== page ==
Ending specious reasoning
By David Scott
Reaction to the Kansas Board of Education’s decision to discourage teaching of “macro-evolution” is a depressing reminder of how little our national debate has evolved since the days of the Scopes “monkey trial.”
Predictably, the media have painted religious believers as pigheaded zealots who want to block out anything that might conflict with their airtight worldview.
And it’s true that some “creationists” on the local level fit that bill. Some set up a false, unbiblical opposition between science and belief—as if what Christ has revealed about God and man could somehow be threatened or contradicted by our efforts to understand how we are, in the psalmist’s words, “fearfully and wonderfully made” (Ps 139:14).
But the real zealots are those who want evolutionary theory taught as if it is an infallible dogma. It’s not. Far from it.
There is much that evolutionary theory explains, and there is much that it hasn’t been able to explain. And real scientists—those honestly interested in the pursuit of the deepest truths about human beings and the world we live in—are unafraid to say so.
The problem is that real scientists aren’t in charge of the debate.
Many of those pushing evolution in the schools are those with a different agenda. They want our kids raised to believe that they are no different than animals—a random product of sinew, bone, and raw appetite, with no greater significance in the universe than any other thing found in nature.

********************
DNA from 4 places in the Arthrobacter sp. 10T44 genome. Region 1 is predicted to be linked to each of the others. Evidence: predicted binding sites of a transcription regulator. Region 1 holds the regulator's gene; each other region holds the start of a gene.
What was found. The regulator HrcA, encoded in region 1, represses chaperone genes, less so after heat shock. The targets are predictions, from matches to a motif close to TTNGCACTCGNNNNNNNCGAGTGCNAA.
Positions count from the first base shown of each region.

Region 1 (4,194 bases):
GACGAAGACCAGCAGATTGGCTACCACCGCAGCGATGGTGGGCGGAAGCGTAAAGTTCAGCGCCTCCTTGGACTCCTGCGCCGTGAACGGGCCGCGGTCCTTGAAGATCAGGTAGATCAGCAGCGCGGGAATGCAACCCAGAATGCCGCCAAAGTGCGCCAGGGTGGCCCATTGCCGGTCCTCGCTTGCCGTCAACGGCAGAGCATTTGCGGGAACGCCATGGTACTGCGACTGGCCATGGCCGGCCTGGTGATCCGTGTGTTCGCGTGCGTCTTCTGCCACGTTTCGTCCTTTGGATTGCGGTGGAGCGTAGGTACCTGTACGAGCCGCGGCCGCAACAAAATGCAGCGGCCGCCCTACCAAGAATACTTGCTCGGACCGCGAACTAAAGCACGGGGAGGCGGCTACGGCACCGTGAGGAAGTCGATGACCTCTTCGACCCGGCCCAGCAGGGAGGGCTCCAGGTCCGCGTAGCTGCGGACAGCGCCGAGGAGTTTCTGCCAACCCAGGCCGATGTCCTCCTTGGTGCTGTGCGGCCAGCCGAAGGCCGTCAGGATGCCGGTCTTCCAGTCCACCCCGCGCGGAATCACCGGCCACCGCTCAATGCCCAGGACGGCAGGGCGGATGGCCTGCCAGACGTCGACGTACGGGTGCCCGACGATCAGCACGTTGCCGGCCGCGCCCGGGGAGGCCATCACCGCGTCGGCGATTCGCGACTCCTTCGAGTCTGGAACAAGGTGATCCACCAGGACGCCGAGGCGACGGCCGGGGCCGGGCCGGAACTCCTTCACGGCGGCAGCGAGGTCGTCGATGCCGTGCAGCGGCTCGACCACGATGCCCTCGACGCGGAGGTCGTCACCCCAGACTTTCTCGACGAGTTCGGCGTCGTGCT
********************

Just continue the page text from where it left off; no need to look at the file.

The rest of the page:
Up until last year, the National Association of Biology Teachers defined evolution as an “unsupervised, impersonal, unpredictable, and natural process” that produced “life on earth.” he only thing scientific about that “scientific” definition is that evolution is a natural process that is unpredictable. The rest is pure ideology—aimed at rejecting any idea of God or a non-materialistic origin of life. Wisely, the association has voted to drop the words “unsupervised” and “impersonal,” which are unproven, and can never be proven by the scientific method.
Now the scientific establishment has to take the brave next step of teaching children the whole truth about evolution.
Let’s let them know, for instance, that evolutionary theory has helped explain how animals adapt and change in response to natural forces in their environment. But let’s also let them know that there is much that evolution cannot account for, such as the inner design and workings of the cells that make up persons and animals.
And let’s also let them know that evolution is simply not enough to explain the amazing qualitative differences between humans and other species.
There is nothing in the fossil or chemical record to explain why we alone can compose hymns of praise and symphonies, or make great sacrifices out of love, or build skyscrapers and space stations, or engage in scientific explorations of the secrets of the universe and the workings of the body.
We do not expect the government-run schools to begin teaching that the human being is made in the image and likeness of God and that each of us has a divine purpose and destiny.
But it’s time to stop preaching, in the name of science, that life is just a random struggle of species to survive. That’s a species of false dogma that should not be fit to survive in a free society.First published in Our Sunday Visitor (August 29, 1999)
© David Scott, 2009. All rights reserved.